A Reflection for the Third Sunday of Lent

Exodus 3:1-15

The Lord said, “I have seen the misery of my people in Egypt….So now, go. I am sending you to Pharaoh to bring my people the Israelites out of Egypt.” But Moses said to God, “Who am I, that I should go to Pharaoh and bring the Israelites out of Egypt?” And God said, “I will be with you.” (Exodus 3:7-12)

Lent is another time in our lives as Christians in which we focus on preparation for Jesus’ death and resurrection, and our own shortcomings and, perhaps even our strength. God helps us prepare for the next step in our lives, the next set of challenges. God provided tools of the spirit and companions and prayer partners to assist in the journey. We recognize our limitations, but are called to trust in God again and move forward.

“Who am I Lord?” to have seen what I have seen and yet to be given such awesome responsibility.

During African American History Month, we remember those who lived into the awesome responsibilities that God has given them. Harriet Tubman and all of those African Americans and whites that helped thousands travel north from the system of slavery in the South to freedom in the North. Women and men of the Under-ground Railroad believed that God had not placed them on this earth to live lives of hatred, physical, emotional and spiritual abuse.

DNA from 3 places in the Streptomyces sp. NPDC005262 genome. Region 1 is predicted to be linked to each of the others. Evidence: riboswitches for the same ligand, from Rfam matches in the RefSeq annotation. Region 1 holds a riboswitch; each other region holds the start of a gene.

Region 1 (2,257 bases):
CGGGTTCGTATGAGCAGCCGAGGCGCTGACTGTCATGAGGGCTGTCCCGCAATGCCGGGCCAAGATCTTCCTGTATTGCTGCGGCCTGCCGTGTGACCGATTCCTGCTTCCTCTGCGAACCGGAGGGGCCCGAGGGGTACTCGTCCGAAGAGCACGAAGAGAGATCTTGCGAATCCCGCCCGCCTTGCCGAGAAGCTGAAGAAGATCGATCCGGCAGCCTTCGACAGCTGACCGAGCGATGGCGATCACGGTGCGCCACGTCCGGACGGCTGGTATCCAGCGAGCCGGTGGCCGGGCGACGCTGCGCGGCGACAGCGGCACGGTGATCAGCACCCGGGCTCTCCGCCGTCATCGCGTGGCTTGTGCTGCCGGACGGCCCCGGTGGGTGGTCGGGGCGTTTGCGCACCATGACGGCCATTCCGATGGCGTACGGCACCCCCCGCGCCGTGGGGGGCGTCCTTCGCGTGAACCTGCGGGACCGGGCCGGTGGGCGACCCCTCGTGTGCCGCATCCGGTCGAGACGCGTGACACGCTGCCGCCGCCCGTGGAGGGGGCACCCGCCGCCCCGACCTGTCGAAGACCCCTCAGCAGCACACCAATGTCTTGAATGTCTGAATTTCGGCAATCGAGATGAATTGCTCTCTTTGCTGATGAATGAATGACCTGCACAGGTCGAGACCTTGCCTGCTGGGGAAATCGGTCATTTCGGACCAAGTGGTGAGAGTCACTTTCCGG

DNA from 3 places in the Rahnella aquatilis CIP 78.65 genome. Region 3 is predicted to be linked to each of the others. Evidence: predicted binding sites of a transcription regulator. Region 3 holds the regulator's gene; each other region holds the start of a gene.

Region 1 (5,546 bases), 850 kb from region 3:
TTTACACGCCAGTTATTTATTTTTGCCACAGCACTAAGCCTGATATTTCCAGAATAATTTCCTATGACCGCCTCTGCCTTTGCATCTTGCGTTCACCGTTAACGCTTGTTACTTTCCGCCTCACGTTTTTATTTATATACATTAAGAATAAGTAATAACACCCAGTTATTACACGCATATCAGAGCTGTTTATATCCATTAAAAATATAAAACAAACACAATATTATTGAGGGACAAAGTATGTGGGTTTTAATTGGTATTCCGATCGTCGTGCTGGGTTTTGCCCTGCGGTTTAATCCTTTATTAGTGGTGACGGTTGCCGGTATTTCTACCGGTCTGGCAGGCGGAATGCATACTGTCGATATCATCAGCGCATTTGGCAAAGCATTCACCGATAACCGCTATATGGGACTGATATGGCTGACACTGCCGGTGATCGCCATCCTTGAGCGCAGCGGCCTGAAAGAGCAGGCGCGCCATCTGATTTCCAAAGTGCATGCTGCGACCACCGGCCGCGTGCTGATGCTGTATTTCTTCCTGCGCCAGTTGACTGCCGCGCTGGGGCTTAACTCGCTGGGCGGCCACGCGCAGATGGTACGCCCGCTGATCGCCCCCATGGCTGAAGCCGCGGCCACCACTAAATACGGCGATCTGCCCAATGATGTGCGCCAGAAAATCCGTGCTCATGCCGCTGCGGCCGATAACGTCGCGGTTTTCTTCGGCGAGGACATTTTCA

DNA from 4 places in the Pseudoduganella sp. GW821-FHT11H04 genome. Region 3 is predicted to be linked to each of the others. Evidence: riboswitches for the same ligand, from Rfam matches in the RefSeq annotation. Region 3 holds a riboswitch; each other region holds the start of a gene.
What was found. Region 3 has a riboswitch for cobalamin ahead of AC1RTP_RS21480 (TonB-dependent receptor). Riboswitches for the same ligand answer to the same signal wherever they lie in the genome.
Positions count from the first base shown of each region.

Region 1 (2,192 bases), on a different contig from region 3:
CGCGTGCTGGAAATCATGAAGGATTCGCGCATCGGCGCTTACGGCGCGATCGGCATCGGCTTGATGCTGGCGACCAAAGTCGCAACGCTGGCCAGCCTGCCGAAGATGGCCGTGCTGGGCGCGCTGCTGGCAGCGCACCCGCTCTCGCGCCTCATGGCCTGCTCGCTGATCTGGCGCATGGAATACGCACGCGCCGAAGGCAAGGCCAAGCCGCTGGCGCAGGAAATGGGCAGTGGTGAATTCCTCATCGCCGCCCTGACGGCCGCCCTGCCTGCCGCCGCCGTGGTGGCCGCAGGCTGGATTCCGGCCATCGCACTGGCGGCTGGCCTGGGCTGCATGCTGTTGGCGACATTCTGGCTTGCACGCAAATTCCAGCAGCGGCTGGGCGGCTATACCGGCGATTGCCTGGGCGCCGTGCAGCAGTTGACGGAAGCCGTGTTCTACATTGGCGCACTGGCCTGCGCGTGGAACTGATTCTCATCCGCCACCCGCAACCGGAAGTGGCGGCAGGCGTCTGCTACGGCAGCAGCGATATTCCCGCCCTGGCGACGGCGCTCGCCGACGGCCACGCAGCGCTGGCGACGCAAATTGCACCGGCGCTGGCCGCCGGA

Please watch the following on your computer:
“Let My People Go” Paul Robeson

They understood God’s requirement of Moses to “tell Pharaoh to let my people go.” And so, guided by God’s hand thousands were led to freedom to begin lives with their heads held high. Blacks in greater numbers came to understand new challenges in this new land. And to remember God as the great I am.

In today’s world our command to free God’s people doesn’t seem quite as daunting, except when we consider freeing those who are hungry, or live on the streets, or were wrongly incarcerated, or who are the “other” among us. Then, of course, it’s a bit more personally challenging. And then this time of reflection is much more warranted. How can I step out and do what God has asked of me? How can I use this Lenten period to prepare for that next major challenge?


Dear Lord. There is such need in this world of ours. You ask me to step out of my comfort zone and do more—to help somebody today. But it’s frightening. And by whose authority really am I working. Help me to remember that you have given me all the tools I need to do your work, Lord. And that like Moses I can because you are.